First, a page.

awash.

Practical wine information for those who could know better.


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Let’s start at the beginning…

Well, perhaps not right at the beginning, as wine production dates back to around 7000BCE and the farthest flung corners of South Eastern Europe (the area that is now Georgia & Armenia).  Probably a bit too dry a subject matter for those of us simply wanting to know a bit more about this tipple that helps us make it through the the week…

Let’s back up the truck a little, however and start this journey by looking at some of the grape varieties we all know and love.  There are six noble grapes, plus an arguable seventh (Syrah), which we’ll include, given how important a grape it is for the Aussies.

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Red Grapes
Cabernet Sauvignon, Merlot, Pinot Noir, Syrah (Shiraz)


White Grapes

Chardonnay, Sauvignon Blanc, Riesling

All have their roots in France and are generally agreed to be the grape varieties that are most recognisable for the outstanding wines they can produce, particularly when grown in accordance to their ideal terroirTerroir is the system on which the original French (and subsequent global) wine laws and appellations are based and therefore a concept we’ll refer back to from time to time.  For now let’s just say that terroir is the specific set of geographical, geological and climatic conditions that perfectly suit and bring out the best in each grape variety.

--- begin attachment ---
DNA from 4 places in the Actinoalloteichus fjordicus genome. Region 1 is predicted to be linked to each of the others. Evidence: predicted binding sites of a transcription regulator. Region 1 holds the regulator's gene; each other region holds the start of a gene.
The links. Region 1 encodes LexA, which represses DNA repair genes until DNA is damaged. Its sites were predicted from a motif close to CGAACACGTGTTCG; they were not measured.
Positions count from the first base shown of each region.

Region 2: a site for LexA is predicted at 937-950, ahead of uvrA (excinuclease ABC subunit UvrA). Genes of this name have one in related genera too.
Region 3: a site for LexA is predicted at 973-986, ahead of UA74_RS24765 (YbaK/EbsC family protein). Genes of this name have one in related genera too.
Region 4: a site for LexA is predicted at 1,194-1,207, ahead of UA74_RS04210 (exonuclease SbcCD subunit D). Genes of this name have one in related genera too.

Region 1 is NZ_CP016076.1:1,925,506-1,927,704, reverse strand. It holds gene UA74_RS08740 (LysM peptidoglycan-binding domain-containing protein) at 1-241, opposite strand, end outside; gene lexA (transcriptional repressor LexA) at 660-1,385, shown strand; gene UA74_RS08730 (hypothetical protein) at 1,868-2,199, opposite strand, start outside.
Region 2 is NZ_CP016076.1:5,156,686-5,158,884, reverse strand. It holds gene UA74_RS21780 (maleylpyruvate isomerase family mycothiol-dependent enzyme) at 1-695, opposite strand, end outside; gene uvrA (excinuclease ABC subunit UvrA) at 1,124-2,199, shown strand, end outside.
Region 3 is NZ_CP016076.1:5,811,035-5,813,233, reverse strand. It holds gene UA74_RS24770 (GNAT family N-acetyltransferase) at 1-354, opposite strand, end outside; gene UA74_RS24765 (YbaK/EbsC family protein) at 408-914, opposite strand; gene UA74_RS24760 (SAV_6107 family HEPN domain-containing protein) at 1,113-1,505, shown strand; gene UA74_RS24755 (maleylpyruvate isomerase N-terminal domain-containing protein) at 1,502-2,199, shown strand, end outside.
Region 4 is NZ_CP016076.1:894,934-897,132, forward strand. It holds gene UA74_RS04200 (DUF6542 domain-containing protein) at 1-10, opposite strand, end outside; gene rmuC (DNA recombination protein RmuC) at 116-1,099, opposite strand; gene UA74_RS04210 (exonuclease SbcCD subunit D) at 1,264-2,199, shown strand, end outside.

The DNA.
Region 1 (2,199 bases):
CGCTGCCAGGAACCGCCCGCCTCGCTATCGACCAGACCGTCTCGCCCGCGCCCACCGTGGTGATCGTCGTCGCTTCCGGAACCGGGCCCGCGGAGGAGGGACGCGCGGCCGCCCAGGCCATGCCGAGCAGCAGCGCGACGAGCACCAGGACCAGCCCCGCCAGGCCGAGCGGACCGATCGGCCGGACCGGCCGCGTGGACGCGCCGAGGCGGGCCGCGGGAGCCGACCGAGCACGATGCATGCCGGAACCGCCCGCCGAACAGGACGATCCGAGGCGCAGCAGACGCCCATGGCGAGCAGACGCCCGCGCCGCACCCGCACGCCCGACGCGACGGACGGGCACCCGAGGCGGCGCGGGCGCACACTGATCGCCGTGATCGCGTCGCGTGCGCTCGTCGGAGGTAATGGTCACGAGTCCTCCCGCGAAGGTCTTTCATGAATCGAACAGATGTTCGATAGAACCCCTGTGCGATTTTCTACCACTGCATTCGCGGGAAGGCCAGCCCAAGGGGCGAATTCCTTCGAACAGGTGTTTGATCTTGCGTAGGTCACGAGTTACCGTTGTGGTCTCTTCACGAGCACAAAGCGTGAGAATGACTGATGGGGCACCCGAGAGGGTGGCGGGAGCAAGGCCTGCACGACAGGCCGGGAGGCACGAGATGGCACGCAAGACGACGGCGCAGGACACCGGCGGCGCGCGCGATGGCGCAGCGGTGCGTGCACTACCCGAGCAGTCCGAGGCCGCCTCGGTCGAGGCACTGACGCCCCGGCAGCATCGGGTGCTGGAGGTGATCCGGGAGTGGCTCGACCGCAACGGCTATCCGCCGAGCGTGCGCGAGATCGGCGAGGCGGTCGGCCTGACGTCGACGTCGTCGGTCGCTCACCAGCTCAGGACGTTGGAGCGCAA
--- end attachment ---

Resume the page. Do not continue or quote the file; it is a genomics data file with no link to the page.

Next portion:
The next few blogs will cover each of the noble grape varieties in turn and once we’ve learned a little about them, we can then talk about how to taste them and appraise them so you can amaze your friends and confound your enemies with your newly found expertise!

First up next week is the ever-devisive Chardonnay.  Love it or hate it, like My Kitchen Rules and Gangnam Style, you can’t ignore it and the quicker you figure out how to pick one you’re likely to enjoy, the safer you’ll be!

Until then, is it an oaked or unoaked Chardy for you??

Chardsign


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“Quickly, bring me a beaker of wine, so that I may wet my mind and say something clever.”

Aristophanes, c. 450 – 385 B.C.

Can there be any other subject matter about which so many people profess their expertise, whilst patently displaying their total ignorance?

This blog is written with a modicum of experience and knowledge, combined with a great desire to enable everyone to objectively assess a wine and to do so without feeling, looking or sounding like a tosser!